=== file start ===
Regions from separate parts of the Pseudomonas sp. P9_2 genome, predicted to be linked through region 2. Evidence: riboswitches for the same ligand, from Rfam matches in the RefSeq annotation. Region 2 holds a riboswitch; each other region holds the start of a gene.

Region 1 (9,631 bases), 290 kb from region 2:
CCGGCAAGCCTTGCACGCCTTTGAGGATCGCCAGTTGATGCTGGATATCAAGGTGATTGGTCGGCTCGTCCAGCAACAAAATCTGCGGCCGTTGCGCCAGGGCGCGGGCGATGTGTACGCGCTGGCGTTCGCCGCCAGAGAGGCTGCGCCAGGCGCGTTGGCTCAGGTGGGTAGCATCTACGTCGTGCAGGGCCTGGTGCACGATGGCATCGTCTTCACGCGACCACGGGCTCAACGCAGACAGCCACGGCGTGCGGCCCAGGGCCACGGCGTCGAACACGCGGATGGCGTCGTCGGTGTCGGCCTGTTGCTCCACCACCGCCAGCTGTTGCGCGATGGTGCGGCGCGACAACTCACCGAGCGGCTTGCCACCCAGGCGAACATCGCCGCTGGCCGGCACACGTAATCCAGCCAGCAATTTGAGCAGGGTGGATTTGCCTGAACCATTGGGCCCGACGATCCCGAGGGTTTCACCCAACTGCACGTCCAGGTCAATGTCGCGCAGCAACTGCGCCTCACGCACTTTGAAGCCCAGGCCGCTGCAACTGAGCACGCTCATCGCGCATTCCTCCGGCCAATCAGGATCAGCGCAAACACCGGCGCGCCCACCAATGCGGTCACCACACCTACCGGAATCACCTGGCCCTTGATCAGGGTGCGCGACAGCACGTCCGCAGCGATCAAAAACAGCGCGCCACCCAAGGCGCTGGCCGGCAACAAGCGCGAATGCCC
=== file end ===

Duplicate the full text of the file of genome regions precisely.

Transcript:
Regions from separate parts of the Pseudomonas sp. P9_2 genome, predicted to be linked through region 2. Evidence: riboswitches for the same ligand, from Rfam matches in the RefSeq annotation. Region 2 holds a riboswitch; each other region holds the start of a gene.

Region 1 (9,631 bases), 290 kb from region 2:
CCGGCAAGCCTTGCACGCCTTTGAGGATCGCCAGTTGATGCTGGATATCAAGGTGATTGGTCGGCTCGTCCAGCAACAAAATCTGCGGCCGTTGCGCCAGGGCGCGGGCGATGTGTACGCGCTGGCGTTCGCCGCCAGAGAGGCTGCGCCAGGCGCGTTGGCTCAGGTGGGTAGCATCTACGTCGTGCAGGGCCTGGTGCACGATGGCATCGTCTTCACGCGACCACGGGCTCAACGCAGACAGCCACGGCGTGCGGCCCAGGGCCACGGCGTCGAACACGCGGATGGCGTCGTCGGTGTCGGCCTGTTGCTCCACCACCGCCAGCTGTTGCGCGATGGTGCGGCGCGACAACTCACCGAGCGGCTTGCCACCCAGGCGAACATCGCCGCTGGCCGGCACACGTAATCCAGCCAGCAATTTGAGCAGGGTGGATTTGCCTGAACCATTGGGCCCGACGATCCCGAGGGTTTCACCCAACTGCACGTCCAGGTCAATGTCGCGCAGCAACTGCGCCTCACGCACTTTGAAGCCCAGGCCGCTGCAACTGAGCACGCTCATCGCGCATTCCTCCGGCCAATCAGGATCAGCGCAAACACCGGCGCGCCCACCAATGCGGTCACCACACCTACCGGAATCACCTGGCCCTTGATCAGGGTGCGCGACAGCACGTCCGCAGCGATCAAAAACAGCGCGCCACCCAAGGCGCTGGCCGGCAACAAGCGCGAATGCCC